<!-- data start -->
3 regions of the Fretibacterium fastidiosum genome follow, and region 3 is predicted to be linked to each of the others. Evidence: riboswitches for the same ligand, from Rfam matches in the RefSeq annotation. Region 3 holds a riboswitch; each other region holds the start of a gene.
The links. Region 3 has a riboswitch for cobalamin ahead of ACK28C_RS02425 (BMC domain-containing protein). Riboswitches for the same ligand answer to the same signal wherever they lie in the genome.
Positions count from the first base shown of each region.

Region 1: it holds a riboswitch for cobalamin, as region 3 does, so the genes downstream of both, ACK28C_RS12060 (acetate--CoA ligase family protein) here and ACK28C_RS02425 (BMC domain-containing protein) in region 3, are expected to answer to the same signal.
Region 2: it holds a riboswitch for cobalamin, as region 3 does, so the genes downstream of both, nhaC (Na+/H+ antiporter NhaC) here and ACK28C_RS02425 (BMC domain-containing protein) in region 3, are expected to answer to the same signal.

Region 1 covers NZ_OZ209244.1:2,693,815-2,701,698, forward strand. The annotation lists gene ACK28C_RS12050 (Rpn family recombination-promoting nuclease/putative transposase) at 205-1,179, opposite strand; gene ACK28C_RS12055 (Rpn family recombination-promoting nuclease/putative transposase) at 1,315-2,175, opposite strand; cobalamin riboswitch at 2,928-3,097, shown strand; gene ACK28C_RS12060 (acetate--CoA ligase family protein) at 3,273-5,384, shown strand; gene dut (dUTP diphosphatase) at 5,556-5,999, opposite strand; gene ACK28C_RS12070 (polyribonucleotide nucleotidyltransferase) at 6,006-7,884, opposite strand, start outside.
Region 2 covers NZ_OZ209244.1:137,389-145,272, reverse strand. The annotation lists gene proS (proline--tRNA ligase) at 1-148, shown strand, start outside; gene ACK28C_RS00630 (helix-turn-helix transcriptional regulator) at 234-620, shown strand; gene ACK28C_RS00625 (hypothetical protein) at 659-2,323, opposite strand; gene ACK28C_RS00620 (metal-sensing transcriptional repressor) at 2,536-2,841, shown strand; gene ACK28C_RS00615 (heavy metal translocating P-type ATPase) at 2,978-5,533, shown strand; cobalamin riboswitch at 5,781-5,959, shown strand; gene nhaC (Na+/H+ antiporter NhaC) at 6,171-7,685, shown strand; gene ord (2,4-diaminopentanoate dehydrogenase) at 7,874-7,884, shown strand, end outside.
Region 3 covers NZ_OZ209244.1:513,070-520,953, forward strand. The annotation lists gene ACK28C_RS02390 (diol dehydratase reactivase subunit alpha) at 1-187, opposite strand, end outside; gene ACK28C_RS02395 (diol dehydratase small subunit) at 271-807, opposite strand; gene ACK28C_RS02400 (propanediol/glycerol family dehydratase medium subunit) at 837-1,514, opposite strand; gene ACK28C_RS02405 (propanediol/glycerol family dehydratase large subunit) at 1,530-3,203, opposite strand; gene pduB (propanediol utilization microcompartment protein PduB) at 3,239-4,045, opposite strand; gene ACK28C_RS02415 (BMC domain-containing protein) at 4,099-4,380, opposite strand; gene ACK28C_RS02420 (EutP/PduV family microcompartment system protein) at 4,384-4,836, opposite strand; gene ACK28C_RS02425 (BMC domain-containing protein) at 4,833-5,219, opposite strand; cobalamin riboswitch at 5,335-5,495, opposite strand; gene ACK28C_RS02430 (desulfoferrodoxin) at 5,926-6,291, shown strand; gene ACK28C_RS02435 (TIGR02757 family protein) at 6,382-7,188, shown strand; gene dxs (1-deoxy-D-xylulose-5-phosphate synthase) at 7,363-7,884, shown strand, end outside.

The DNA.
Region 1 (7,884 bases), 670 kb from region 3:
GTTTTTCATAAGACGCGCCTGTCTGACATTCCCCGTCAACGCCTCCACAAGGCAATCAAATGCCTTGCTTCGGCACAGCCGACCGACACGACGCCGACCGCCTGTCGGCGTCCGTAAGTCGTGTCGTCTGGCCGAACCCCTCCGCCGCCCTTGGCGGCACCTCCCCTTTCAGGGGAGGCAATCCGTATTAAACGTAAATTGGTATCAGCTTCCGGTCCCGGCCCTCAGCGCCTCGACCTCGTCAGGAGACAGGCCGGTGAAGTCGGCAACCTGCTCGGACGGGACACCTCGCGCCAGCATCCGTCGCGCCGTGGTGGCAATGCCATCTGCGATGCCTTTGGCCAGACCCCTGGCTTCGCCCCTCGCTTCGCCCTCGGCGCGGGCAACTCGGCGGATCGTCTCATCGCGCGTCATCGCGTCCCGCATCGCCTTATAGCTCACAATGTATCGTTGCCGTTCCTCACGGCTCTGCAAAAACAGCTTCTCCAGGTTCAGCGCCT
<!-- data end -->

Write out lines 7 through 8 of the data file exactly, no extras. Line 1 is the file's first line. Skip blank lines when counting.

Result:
Region 2 covers NZ_OZ209244.1:137,389-145,272, reverse strand. The annotation lists gene proS (proline--tRNA ligase) at 1-148, shown strand, start outside; gene ACK28C_RS00630 (helix-turn-helix transcriptional regulator) at 234-620, shown strand; gene ACK28C_RS00625 (hypothetical protein) at 659-2,323, opposite strand; gene ACK28C_RS00620 (metal-sensing transcriptional repressor) at 2,536-2,841, shown strand; gene ACK28C_RS00615 (heavy metal translocating P-type ATPase) at 2,978-5,533, shown strand; cobalamin riboswitch at 5,781-5,959, shown strand; gene nhaC (Na+/H+ antiporter NhaC) at 6,171-7,685, shown strand; gene ord (2,4-diaminopentanoate dehydrogenase) at 7,874-7,884, shown strand, end outside.
Region 3 covers NZ_OZ209244.1:513,070-520,953, forward strand. The annotation lists gene ACK28C_RS02390 (diol dehydratase reactivase subunit alpha) at 1-187, opposite strand, end outside; gene ACK28C_RS02395 (diol dehydratase small subunit) at 271-807, opposite strand; gene ACK28C_RS02400 (propanediol/glycerol family dehydratase medium subunit) at 837-1,514, opposite strand; gene ACK28C_RS02405 (propanediol/glycerol family dehydratase large subunit) at 1,530-3,203, opposite strand; gene pduB (propanediol utilization microcompartment protein PduB) at 3,239-4,045, opposite strand; gene ACK28C_RS02415 (BMC domain-containing protein) at 4,099-4,380, opposite strand; gene ACK28C_RS02420 (EutP/PduV family microcompartment system protein) at 4,384-4,836, opposite strand; gene ACK28C_RS02425 (BMC domain-containing protein) at 4,833-5,219, opposite strand; cobalamin riboswitch at 5,335-5,495, opposite strand; gene ACK28C_RS02430 (desulfoferrodoxin) at 5,926-6,291, shown strand; gene ACK28C_RS02435 (TIGR02757 family protein) at 6,382-7,188, shown strand; gene dxs (1-deoxy-D-xylulose-5-phosphate synthase) at 7,363-7,884, shown strand, end outside.